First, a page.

WorkHealth could work if it had been generated as a workplace application of public health programs.  The challenge would have been to legitimise the expenditure in an already cluttered health promotion sector.  How would WorkHealth have achieved this testing regime when business is already assessing its workers for psychological disorders, cholesterol, prostate health, hearing, asthma, and a whole range of modern health issues?  It is unlikely that it could so.

It came down to health assessments in a different context – a context where there had been insufficient groundwork to establish the value of the program to its fundamental stakeholders, the unions and employer groups.  To a much lesser extent, the program was not sufficiently integrated into the WorkSafe authority’s program before the announcement.

Also, the timing has been proven to be wrong.  The global economic problems are beginning to squeeze business’ bottom line.  The calls for workers’ compensation premium relief will increase in the same way that businesses have begun questioning the viability of an emissions trading scheme.  WorkHealth is likely to be one of those program cut, so the government will claim, due to the changing economic climate.  The lessons to be learnt are more wide-ranging than just economics.

When managing stress, are safety managers looking at the wrong thing?

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Today is World Mental Health Day and the media, at least in Australia, is inundated with comments and articles on mental health.  This morning, Jeff Kennett, a director of beyondblue, spoke on ABC Radio about the increasing levels of anxiety that people are feeling in these turbulent economic times.  Throughout the 5 minute interview, Kennett never once mentioned stress.  This omission seemed odd as, in the workplace safety field, stress is often seen as the biggest psychosocial hazard faced in the workplace.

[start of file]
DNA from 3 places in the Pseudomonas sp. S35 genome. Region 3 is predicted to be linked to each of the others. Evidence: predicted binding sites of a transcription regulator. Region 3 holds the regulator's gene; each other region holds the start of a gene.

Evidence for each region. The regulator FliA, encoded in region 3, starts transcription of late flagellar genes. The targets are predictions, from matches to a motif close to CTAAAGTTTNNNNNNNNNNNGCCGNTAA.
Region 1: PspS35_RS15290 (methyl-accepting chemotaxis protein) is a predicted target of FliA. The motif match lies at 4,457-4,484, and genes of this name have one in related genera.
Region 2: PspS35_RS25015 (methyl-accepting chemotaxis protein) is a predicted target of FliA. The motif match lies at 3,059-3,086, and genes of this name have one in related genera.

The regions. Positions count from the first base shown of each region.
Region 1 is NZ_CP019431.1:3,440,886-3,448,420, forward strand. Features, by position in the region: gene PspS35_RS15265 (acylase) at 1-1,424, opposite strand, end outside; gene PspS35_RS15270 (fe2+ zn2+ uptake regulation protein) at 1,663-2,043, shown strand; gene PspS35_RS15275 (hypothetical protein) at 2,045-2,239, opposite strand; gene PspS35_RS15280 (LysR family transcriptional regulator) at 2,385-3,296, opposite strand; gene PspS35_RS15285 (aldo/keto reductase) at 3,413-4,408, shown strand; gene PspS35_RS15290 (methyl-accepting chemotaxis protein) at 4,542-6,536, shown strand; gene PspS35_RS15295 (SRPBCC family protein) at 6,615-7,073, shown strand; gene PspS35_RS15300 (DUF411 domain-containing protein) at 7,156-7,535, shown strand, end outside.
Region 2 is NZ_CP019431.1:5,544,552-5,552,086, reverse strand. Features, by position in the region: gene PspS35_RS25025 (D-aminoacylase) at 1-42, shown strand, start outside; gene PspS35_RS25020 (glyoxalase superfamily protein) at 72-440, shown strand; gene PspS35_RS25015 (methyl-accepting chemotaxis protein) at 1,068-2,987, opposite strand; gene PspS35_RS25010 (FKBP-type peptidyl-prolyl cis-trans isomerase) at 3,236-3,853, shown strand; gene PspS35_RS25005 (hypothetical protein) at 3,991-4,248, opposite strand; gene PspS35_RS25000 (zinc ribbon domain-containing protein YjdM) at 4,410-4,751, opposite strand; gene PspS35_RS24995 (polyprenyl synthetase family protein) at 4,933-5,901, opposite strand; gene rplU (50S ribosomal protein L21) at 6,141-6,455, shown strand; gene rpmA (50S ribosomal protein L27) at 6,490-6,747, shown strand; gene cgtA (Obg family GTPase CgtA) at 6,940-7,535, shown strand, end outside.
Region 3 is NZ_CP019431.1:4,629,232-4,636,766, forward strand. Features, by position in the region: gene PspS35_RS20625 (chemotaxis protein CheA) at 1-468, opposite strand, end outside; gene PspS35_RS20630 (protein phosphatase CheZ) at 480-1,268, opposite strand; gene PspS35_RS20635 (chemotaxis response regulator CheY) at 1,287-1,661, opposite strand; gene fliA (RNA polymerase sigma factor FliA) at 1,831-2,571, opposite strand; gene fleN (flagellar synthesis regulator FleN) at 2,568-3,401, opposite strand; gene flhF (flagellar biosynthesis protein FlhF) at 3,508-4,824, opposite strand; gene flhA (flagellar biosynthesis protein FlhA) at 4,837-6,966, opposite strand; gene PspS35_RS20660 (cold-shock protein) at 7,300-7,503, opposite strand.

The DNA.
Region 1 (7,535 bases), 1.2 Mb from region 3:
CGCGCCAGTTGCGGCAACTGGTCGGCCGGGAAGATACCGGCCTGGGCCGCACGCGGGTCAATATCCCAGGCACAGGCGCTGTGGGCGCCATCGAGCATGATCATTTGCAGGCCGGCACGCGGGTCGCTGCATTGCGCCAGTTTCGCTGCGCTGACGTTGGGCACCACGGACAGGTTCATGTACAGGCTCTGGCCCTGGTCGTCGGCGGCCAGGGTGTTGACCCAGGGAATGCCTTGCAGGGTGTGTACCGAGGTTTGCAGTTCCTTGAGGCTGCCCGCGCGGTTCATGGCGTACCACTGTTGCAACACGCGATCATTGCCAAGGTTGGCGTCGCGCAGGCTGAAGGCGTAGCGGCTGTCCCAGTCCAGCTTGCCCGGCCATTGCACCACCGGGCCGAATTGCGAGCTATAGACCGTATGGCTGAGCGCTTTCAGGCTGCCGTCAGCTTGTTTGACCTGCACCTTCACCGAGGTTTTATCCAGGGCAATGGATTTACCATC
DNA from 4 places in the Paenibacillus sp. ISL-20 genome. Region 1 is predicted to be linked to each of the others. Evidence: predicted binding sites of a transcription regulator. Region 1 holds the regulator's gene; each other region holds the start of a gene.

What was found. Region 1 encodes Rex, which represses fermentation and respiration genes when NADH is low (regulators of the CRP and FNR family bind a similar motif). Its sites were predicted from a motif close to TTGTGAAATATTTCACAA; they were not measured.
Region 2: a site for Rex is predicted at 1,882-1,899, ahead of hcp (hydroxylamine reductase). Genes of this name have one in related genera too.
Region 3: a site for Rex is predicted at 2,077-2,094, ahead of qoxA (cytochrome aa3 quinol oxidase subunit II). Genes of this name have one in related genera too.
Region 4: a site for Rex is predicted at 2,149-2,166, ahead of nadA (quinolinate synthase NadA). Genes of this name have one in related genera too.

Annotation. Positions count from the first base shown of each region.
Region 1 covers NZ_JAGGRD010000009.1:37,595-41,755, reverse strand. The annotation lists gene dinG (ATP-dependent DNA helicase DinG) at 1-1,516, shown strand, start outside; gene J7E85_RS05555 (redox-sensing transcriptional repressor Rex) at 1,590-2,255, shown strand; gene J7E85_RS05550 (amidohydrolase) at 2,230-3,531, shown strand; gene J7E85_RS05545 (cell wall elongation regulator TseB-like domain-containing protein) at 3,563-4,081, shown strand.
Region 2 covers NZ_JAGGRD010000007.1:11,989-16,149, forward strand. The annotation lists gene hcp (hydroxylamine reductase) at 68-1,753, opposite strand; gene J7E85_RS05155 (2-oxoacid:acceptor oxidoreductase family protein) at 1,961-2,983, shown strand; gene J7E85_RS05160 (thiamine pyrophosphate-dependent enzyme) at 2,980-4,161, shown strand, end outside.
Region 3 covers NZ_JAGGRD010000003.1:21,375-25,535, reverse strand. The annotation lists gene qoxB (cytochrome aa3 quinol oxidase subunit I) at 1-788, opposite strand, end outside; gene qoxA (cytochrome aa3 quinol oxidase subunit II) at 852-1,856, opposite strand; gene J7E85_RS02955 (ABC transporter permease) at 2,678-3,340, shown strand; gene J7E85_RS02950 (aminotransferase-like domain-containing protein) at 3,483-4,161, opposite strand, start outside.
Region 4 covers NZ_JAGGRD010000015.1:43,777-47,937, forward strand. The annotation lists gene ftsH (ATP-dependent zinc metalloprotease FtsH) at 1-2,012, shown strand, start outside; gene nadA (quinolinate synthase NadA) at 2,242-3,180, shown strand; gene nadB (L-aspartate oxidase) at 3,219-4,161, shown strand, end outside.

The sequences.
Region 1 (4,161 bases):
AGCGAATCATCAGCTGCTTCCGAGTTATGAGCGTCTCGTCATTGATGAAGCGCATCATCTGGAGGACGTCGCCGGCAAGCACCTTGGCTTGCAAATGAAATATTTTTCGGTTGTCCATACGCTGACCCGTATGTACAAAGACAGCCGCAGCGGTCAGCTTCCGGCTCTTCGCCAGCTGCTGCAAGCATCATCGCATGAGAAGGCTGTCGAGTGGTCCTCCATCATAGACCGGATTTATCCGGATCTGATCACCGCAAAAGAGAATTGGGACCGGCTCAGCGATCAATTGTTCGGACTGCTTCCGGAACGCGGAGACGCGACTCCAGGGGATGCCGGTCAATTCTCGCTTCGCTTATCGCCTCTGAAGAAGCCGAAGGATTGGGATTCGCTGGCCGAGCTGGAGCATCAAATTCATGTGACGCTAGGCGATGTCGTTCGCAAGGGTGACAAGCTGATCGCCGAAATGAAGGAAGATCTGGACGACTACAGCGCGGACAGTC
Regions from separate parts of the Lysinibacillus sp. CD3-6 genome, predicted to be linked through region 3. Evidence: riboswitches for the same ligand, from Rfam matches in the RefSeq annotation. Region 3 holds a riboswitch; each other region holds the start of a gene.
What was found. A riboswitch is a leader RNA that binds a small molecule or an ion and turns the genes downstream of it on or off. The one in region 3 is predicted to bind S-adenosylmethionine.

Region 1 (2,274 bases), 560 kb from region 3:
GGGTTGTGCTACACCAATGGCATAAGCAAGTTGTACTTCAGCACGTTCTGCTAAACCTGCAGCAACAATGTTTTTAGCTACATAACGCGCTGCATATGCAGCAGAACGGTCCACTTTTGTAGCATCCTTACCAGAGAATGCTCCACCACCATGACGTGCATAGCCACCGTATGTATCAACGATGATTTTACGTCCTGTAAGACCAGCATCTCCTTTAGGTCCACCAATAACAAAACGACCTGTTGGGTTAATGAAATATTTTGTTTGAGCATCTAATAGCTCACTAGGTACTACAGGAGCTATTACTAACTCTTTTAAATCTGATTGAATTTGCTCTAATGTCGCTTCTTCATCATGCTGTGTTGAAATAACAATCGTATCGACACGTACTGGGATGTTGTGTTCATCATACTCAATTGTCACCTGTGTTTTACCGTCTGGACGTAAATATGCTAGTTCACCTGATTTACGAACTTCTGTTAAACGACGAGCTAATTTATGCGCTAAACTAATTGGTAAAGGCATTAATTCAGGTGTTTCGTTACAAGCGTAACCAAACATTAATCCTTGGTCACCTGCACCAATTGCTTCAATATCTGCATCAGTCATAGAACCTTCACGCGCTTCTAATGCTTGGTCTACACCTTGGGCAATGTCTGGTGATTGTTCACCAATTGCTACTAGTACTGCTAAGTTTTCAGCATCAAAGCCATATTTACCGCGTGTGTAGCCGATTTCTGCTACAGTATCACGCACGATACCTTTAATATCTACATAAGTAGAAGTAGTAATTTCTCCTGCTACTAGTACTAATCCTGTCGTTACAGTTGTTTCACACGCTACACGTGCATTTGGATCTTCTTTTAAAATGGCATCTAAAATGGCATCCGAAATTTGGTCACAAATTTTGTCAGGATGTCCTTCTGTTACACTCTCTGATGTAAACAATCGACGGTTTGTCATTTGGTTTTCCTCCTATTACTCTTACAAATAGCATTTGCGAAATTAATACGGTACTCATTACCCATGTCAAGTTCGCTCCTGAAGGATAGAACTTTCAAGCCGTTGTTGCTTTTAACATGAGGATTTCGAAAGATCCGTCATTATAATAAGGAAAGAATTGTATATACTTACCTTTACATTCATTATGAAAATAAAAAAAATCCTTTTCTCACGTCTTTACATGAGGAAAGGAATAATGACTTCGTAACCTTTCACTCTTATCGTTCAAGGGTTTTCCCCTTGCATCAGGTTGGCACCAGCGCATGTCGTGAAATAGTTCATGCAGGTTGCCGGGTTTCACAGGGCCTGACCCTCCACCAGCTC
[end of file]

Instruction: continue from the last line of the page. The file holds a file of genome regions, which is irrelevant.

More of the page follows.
SafetyAtWorkBlog spoke with Clare Shann, the senior project manager with beyondblue’s Workplace Program, about the role of stress in the workplace and its relation to mental health.  She clarified that stress is not a medical condition but a potential contributor to developing a mental illness, such as anxiety disorders or depression.

To put the situation into context, there is a fascinating interview with a Darren Dorey of Warrnambool in Victoria.  The 20 minute interview was conducted on  a regional ABC Radio station on 9 October, and describes the personal experience of depression and anxiety that stems, to some extent, from work.

It seems that in trying to manage stress, OHS professionals may be focusing on the wrong element in worker health.  Perhaps what are considered workers compensation claims for stress should be re–categorised as claims for mental illness.  This may result in a better acceptance of the existence of this workplace hazard.

An exclusive interview with Clare Shann can be heard clare_shann_mental_health

New Work Safety Ads from Australia